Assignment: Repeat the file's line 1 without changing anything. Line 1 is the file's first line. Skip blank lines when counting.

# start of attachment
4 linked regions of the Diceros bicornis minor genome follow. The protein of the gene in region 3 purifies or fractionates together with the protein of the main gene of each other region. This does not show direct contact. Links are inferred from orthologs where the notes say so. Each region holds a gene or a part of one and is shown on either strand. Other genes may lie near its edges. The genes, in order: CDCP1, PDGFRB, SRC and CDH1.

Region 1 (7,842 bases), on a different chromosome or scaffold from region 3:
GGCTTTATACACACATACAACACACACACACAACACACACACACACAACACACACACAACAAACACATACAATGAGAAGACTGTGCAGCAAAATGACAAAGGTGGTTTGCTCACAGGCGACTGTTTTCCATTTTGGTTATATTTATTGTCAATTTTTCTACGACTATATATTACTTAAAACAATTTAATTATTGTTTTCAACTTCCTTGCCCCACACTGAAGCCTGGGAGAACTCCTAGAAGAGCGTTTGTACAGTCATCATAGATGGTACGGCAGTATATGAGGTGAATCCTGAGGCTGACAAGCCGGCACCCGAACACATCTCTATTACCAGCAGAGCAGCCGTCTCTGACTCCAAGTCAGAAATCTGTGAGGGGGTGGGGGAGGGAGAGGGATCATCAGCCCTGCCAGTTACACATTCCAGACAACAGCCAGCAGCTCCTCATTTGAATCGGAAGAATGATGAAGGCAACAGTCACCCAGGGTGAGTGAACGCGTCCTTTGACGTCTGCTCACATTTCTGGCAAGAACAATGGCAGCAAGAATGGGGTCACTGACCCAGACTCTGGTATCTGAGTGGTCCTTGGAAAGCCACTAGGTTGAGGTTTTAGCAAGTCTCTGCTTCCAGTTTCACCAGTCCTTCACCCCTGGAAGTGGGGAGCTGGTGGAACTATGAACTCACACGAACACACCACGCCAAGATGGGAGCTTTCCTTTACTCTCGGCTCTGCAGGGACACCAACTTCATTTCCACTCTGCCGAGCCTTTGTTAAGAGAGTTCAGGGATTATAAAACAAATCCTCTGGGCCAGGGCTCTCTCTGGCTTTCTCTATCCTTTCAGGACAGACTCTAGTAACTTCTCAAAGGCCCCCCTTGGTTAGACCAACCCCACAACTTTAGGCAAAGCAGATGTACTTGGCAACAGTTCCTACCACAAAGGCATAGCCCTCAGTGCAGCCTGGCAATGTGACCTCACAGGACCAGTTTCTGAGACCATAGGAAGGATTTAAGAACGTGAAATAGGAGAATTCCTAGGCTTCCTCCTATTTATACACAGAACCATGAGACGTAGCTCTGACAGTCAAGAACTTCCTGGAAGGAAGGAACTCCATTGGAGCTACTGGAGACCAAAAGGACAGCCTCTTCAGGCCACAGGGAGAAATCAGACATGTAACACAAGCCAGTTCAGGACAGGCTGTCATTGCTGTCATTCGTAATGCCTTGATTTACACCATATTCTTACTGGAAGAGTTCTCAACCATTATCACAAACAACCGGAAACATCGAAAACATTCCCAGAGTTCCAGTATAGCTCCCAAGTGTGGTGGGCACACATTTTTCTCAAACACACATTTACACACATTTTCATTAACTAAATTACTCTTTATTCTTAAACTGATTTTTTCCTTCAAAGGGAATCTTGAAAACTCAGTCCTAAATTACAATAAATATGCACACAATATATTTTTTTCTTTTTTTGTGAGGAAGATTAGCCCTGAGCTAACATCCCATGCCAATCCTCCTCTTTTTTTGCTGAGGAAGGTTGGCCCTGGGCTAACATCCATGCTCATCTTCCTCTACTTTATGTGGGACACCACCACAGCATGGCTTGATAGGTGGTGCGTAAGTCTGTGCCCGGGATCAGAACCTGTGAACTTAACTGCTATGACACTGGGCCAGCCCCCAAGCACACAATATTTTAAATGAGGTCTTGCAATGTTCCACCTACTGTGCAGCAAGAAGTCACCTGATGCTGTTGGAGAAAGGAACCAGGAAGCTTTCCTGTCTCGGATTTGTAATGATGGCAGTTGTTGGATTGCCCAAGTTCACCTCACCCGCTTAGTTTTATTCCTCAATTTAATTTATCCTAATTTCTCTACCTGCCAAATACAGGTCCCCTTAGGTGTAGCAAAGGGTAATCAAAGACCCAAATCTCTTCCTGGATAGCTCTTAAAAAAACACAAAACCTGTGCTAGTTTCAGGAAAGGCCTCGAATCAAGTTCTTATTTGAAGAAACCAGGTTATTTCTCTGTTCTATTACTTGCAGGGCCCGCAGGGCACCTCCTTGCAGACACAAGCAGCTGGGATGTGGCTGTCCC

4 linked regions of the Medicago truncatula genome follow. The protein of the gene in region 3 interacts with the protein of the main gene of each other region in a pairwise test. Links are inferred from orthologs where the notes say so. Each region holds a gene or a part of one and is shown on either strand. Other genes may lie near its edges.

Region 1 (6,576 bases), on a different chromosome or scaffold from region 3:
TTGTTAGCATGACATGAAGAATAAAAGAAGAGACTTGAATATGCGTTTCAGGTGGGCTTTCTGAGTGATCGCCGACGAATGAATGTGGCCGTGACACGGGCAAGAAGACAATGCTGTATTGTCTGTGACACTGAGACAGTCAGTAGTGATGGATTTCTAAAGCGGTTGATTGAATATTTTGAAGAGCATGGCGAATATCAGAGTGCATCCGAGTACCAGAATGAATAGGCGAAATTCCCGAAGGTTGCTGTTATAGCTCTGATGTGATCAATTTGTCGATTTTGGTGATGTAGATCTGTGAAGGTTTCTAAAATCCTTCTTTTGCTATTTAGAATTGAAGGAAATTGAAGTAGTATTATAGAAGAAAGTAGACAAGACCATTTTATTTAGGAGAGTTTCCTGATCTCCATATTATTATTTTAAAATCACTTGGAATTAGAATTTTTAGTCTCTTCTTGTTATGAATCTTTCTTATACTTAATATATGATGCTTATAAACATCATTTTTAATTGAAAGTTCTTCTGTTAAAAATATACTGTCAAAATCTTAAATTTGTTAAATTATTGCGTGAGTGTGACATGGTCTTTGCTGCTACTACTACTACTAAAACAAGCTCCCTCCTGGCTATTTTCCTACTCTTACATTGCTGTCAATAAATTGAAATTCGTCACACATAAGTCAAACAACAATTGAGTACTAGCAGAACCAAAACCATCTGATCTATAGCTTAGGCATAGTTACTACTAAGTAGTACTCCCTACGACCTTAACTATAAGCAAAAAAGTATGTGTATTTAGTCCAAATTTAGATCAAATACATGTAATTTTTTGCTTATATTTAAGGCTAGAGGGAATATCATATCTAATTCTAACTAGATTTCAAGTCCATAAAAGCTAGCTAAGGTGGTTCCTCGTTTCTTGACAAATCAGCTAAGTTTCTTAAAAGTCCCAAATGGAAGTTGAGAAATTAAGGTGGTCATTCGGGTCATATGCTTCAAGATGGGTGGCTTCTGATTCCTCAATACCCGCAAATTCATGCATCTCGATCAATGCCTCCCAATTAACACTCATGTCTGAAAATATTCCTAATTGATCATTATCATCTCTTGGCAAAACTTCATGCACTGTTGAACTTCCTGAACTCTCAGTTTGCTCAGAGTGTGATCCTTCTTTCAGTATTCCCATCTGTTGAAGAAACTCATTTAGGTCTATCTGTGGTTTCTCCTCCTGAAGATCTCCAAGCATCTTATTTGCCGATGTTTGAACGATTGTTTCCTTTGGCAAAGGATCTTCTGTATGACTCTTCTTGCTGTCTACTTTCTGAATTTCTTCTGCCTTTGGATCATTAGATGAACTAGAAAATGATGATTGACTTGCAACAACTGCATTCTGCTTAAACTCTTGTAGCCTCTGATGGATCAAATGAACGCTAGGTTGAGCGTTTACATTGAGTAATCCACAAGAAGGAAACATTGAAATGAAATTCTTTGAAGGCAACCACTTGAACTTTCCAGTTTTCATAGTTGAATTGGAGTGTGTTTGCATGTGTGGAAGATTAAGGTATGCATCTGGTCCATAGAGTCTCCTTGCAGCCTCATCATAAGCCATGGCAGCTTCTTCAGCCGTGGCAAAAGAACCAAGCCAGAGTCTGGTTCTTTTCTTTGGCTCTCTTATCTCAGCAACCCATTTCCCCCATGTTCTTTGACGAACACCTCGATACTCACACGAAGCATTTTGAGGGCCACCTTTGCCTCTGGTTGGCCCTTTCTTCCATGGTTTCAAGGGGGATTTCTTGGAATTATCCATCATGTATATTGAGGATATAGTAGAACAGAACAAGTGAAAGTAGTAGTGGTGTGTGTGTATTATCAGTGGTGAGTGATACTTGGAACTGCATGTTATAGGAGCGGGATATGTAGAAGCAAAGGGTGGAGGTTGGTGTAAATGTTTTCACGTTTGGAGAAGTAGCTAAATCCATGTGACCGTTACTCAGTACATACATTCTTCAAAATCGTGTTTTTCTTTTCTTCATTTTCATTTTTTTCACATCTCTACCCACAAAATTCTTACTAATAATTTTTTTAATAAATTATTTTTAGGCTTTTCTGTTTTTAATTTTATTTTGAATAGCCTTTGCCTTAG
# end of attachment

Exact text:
4 linked regions of the Diceros bicornis minor genome follow. The protein of the gene in region 3 purifies or fractionates together with the protein of the main gene of each other region. This does not show direct contact. Links are inferred from orthologs where the notes say so. Each region holds a gene or a part of one and is shown on either strand. Other genes may lie near its edges. The genes, in order: CDCP1, PDGFRB, SRC and CDH1.